Here is how this unfolds through the course of the book: Marine units have always gotten and will continue to get wide-ranging assignments. They will be asked to perform critical missions in complex and confusing circumstances. But whatever the mission, the Marine Corps' values as reflected in their standards of conduct will remain constant. Mistakes will be made along the way in dealing with situations involving tension and hostility, but if you fail to meet the standards of conduct you can expect serious consequences.
Over the course of two hundred pages, Freedman offers a host of stories and points out incidents which illustrate key lessons.Read more ›
Most Recent Customer Reviews
Excellent exploration of the relationship of the training and values of the USMC as they can be applied to business management. Read morePublished 2 months ago by Amazon Customer
Everybody that works in a management role should read this book.Published 9 months ago by christopher b. shade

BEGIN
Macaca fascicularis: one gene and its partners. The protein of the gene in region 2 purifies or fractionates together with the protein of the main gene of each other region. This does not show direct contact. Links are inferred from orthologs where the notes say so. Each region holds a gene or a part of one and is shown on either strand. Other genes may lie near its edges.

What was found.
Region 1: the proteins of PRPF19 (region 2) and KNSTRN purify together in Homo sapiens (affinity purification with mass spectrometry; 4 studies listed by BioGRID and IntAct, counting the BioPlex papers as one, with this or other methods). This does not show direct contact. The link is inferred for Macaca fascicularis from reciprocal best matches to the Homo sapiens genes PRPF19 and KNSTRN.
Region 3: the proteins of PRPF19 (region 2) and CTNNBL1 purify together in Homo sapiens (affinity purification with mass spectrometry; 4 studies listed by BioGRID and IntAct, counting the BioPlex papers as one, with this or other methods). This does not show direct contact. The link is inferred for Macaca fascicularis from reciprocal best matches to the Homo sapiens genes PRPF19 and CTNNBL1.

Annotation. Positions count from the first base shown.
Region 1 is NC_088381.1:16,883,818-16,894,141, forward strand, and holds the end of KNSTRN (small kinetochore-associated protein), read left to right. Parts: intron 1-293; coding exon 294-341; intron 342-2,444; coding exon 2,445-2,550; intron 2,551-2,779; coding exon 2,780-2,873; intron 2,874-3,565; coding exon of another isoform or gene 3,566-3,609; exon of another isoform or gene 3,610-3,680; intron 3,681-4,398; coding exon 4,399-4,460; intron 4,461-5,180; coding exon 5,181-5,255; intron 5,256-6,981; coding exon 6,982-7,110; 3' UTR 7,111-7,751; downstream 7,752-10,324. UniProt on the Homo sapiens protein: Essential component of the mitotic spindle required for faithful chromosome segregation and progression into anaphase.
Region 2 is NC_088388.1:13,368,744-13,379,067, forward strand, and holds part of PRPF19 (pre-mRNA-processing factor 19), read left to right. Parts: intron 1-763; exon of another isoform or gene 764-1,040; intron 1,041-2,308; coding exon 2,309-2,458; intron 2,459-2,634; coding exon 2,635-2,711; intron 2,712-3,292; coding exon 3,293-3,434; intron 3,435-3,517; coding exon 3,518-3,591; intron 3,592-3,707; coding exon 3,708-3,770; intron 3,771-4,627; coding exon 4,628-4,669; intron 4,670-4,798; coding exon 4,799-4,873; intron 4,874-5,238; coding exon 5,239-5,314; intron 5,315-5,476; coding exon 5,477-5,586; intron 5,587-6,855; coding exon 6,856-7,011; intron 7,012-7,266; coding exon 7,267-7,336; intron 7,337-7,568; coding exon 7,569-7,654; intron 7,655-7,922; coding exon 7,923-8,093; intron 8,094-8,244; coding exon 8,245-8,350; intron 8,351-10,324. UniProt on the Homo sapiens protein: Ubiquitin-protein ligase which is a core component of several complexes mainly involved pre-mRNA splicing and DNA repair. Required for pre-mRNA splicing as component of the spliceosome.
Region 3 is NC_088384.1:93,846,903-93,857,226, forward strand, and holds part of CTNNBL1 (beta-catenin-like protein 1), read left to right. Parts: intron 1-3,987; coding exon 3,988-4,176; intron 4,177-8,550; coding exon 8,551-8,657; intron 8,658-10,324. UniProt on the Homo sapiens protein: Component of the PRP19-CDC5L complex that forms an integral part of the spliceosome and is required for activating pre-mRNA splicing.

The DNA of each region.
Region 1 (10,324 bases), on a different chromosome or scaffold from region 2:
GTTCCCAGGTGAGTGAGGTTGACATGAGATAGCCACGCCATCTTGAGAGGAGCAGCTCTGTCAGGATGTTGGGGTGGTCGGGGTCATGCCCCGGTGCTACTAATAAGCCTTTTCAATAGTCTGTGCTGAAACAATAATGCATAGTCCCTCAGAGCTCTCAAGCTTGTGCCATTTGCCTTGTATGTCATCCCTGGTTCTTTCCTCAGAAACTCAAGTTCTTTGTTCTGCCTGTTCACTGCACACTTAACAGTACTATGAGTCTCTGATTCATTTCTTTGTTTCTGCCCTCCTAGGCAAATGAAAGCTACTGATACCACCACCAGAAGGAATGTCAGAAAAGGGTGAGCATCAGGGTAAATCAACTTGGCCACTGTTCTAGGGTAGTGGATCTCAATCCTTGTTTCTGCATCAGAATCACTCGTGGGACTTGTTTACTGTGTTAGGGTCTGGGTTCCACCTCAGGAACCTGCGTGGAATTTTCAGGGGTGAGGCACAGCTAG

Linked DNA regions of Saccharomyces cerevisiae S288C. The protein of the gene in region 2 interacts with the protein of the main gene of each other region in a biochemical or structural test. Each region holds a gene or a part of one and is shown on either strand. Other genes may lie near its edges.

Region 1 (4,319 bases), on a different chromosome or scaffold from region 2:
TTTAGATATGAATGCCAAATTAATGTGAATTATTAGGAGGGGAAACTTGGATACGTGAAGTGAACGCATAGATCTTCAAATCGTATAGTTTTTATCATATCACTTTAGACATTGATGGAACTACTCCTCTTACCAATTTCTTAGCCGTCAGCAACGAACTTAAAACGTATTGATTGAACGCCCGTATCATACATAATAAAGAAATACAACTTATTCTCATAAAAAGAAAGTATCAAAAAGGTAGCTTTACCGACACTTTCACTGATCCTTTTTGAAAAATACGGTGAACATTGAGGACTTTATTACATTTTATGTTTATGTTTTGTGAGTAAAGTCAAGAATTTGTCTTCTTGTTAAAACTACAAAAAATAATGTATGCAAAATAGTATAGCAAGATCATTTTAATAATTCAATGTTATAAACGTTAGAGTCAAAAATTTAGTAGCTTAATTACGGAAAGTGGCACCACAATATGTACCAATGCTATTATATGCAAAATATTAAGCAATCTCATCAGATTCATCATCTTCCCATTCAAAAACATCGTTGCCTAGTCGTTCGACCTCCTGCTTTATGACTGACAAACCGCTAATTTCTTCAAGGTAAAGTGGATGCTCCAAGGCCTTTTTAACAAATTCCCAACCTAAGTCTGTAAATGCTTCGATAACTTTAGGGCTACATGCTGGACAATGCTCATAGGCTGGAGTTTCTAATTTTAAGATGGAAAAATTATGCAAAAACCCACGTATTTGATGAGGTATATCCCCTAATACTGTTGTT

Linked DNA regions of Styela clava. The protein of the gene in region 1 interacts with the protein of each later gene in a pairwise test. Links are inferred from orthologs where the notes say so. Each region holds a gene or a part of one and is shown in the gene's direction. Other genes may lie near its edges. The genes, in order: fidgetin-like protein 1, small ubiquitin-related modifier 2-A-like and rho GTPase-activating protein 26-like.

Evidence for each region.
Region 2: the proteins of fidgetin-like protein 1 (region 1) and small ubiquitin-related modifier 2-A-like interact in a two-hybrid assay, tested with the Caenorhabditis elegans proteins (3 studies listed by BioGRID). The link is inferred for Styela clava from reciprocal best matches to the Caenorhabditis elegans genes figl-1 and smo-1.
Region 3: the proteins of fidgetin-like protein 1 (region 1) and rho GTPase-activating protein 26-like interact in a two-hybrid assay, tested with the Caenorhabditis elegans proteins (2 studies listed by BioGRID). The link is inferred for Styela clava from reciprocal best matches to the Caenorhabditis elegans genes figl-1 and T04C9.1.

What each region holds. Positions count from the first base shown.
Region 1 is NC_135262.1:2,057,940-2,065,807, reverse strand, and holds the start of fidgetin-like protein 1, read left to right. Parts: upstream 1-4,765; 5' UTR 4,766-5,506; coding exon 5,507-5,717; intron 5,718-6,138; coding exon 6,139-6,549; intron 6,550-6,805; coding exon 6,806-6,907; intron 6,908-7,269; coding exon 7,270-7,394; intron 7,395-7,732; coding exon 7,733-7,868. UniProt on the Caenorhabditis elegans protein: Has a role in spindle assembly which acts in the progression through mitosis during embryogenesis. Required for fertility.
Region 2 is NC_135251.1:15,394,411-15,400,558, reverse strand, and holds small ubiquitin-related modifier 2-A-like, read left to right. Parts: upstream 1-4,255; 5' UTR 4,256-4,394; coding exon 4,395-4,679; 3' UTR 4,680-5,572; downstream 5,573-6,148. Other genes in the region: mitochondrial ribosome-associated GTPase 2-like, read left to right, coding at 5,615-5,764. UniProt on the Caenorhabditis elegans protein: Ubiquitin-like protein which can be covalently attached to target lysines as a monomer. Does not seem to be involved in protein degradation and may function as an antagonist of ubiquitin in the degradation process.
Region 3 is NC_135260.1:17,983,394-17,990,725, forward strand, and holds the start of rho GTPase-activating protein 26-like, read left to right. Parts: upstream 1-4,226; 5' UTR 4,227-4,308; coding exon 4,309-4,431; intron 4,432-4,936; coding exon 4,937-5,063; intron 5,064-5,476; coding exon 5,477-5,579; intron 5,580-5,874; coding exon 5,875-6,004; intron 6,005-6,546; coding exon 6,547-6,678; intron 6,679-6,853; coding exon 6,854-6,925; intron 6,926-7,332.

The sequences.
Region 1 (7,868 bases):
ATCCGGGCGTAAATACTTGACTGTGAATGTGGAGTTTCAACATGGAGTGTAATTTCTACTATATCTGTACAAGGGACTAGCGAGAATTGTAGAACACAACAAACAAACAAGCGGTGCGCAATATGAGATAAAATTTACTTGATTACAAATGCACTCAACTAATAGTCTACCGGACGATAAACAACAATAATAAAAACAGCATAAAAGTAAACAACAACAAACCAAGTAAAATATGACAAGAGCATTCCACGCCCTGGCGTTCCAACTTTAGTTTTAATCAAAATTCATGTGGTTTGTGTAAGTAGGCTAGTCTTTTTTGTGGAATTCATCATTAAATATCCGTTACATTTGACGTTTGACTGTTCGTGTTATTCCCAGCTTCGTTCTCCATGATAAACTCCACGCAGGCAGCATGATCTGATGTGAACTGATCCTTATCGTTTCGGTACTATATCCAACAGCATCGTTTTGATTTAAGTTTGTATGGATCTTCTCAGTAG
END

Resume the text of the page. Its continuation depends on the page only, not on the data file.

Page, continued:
this is the second copy that I bought for myself. I used to work for Microsoft, and while there I bought 30 copies for my team and made it a required reading. Read morePublished 21 months ago by Richard Mclaughlin
Fantastic. Real world stuff that you can actually use right away. 30 hard hitting principles you can put to work tomorrow.Published on November 25, 2013 by Amazon Customer
A phenomenal book for any leader. Perfect for any leadership development program, I use it as a welcome to the club gift for new hires.Published on October 20, 2013 by Sean Cain
Corps Business is an entertaining read. I was turned on to the book by our corporate attorney a few years ago. Read morePublished on October 14, 2013 by Randy
People often balk at reading a book based on the military but EVERYONE I have given this book to have loved it and use it. Read morePublished on February 27, 2013 by DG
This might not be the "management guru advisory" that some academics would recommend but when you look at 235 years of developing one of the best managed and most successful... Read morePublished on January 7, 2012 by Richard J. Kraske